Minnesota Landscape Arboretum: “Powerhouse Plants” exhibit offers well-timed reminder of plant-based energy

Written by Jonathan Eisenthal

There are things happening in the world right now, says farmer Greg Schwarz, that might make people reconsider alternative energy sources in a positive way.

A new exhibit called “Powerhouse Plants” opened last Saturday at the Minnesota Landscape Arboretum in Chaska, and it offers a look at how plants “create energy to fuel your body, life and imagination.”

The exhibit runs through October 10 and is open to everyone who purchases the general admission to the Arboretum grounds ($9 per person for non-members; free to members, students at the University of Minnesota, and to children 15 and under). The arboretum is located a quarter mile west of the intersection of Highway 41 on Highway 5.

Minnesota Corn Growers Association (MCGA), Minnesota Soybean Research & Promotion Council and the American Lung Association of the Upper Midwest are major sponsors of the exhibit.

The exhibit has been staged outdoors and gives the viewer the opportunity to “experience energy from the ground up, in a series of lively vignettes and demonstration plantings of energy crops,” according to the communications materials of the Arboretum.

The section devoted to energy crops is called, “Bio-energized.” There are also exhibits devoted to plants that can be used in gourmet food recipes, and there is also an exhibit of art inspired by plants.

“The first thing you see when you walk into the Bio-energized section is this old VW Bug that is completely covered with living, growing plants. They also have a 1950s-era tractor covered the same way—it’s eye-catching and it will get people to think about plant based energy,” said Schwarz, who farms in Le Seuer and serves as chairman of MCGA’s Food and Bio-Energy team. Schwarz is a founding member of the farmer-owned energy cooperative in Winthrop—Heartland Corn Products.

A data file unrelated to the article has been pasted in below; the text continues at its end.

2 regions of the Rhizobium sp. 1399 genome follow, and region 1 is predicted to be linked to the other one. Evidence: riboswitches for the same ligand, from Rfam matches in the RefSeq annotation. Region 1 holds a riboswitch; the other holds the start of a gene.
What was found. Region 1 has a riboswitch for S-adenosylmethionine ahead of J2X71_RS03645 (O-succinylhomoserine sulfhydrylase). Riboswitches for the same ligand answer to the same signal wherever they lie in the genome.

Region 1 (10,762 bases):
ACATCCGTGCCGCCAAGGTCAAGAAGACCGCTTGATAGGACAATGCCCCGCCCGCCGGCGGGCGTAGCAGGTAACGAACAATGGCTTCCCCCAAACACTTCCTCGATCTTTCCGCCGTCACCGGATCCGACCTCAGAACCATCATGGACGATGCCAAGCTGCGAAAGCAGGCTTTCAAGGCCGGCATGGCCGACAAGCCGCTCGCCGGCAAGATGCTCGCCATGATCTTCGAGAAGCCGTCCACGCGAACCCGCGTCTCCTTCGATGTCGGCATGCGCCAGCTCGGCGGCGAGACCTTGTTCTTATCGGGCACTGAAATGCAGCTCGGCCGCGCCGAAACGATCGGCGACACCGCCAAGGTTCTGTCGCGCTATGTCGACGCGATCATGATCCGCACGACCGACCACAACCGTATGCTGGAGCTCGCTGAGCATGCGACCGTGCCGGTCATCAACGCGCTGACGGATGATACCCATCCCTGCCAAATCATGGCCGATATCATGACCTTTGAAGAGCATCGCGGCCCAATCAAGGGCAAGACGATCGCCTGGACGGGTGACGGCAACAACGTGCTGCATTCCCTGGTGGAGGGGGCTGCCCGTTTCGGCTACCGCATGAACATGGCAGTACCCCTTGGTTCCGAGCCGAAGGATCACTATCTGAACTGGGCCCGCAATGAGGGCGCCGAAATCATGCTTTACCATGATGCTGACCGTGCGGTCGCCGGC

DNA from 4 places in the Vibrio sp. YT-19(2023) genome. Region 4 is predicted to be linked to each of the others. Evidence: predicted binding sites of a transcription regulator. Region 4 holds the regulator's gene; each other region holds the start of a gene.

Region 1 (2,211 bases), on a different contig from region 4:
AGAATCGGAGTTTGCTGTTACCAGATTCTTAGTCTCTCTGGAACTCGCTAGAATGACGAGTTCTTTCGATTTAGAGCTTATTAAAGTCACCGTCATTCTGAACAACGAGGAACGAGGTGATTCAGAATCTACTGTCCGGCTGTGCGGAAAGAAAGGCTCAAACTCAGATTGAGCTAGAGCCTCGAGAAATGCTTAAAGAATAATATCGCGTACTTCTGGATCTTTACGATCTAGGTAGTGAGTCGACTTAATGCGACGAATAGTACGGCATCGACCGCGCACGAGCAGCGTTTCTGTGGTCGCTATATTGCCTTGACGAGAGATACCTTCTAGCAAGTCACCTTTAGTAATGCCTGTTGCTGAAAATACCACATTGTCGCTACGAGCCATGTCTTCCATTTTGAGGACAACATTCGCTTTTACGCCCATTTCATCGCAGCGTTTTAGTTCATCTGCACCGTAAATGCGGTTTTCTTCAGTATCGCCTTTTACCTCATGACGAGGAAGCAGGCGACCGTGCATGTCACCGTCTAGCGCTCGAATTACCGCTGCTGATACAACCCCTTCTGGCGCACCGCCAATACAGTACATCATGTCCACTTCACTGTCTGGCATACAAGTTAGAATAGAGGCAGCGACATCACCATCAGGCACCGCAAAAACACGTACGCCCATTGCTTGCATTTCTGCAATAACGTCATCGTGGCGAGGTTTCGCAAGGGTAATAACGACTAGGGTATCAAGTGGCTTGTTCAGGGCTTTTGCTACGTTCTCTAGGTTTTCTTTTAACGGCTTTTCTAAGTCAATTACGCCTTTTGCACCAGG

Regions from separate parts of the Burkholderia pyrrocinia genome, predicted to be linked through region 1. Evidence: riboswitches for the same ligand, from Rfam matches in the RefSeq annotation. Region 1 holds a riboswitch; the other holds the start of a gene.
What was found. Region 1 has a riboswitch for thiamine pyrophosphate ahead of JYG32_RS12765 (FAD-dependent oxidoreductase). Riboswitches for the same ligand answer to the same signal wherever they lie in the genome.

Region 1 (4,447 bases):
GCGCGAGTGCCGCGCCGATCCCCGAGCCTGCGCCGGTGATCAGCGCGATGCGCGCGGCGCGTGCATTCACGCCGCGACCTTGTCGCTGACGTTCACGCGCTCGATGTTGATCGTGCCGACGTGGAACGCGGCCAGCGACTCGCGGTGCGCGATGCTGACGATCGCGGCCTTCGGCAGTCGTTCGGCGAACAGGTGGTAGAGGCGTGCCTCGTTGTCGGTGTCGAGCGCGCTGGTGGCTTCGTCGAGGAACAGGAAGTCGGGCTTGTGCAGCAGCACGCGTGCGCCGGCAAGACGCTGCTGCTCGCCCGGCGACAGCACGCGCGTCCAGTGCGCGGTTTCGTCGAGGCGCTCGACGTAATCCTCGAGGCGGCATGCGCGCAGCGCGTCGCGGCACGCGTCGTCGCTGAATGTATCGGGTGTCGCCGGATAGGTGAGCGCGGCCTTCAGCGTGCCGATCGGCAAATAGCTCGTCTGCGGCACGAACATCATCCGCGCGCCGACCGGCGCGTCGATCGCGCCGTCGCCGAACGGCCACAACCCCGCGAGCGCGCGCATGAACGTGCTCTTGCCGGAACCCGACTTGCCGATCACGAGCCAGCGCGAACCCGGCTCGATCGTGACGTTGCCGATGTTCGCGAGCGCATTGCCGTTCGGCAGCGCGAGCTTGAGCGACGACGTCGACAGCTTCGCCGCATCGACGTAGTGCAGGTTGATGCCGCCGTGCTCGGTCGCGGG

Sections of corn and soybeans include placards and posters that describe what goes into ethanol and biodiesel production. Plantings of fast-growing poplar trees and switch grass represent next generation biofuel feedstocks. The placards throughout the exhibit ask questions to get people thinking.

“The Arboretum gets over 300,000 visitors per year,” Schwarz noted  “Different events go all summer long and they have a great restaurant—it’s a package that attracts a lot of people who make this a daylong activity. People who walk the grounds will have the opportunity to see the Powerhouse Plants exhibit and I think it will provoke thought and discussion for a lot of people.  Any time you can have an open debate and some good discussion on how we are doing and what we are doing and the direction this country is taking with energy production—that’s a good thing.”

Schwarz and other members of the Food and Bio-Energy team attended an exhibit preview for sponsors held on Thursday night. Grower leaders in attendance included Jerry Larson, MCGA VP Tim Dritz, Dale Tollifson, Chad Willis, Jerry Ploehn, as well as MCGA Executive Director Tim Gerlach, and MCGA Communications Director Mark Hamerlinck.

Visiting information:
HOURS Open 363 days a year (closed Thanksgiving and Christmas)
GROUNDS 8 a.m. – 8 p.m. or sunset (whichever occurs first)
BUILDINGS May – October Monday – Saturday 8:00 a.m.* – 6:00 p.m. Thursday (June, July, Aug only) 8:00 a.m.* – 8:00 p.m. Sunday 10:00 a.m. – 6:00 p.m. November – April Monday – Saturday 8:00 a.m.* – 4:30 p.m. Sunday 10:00 a.m. – 4:30 p.m.

For information about the exhibit go to


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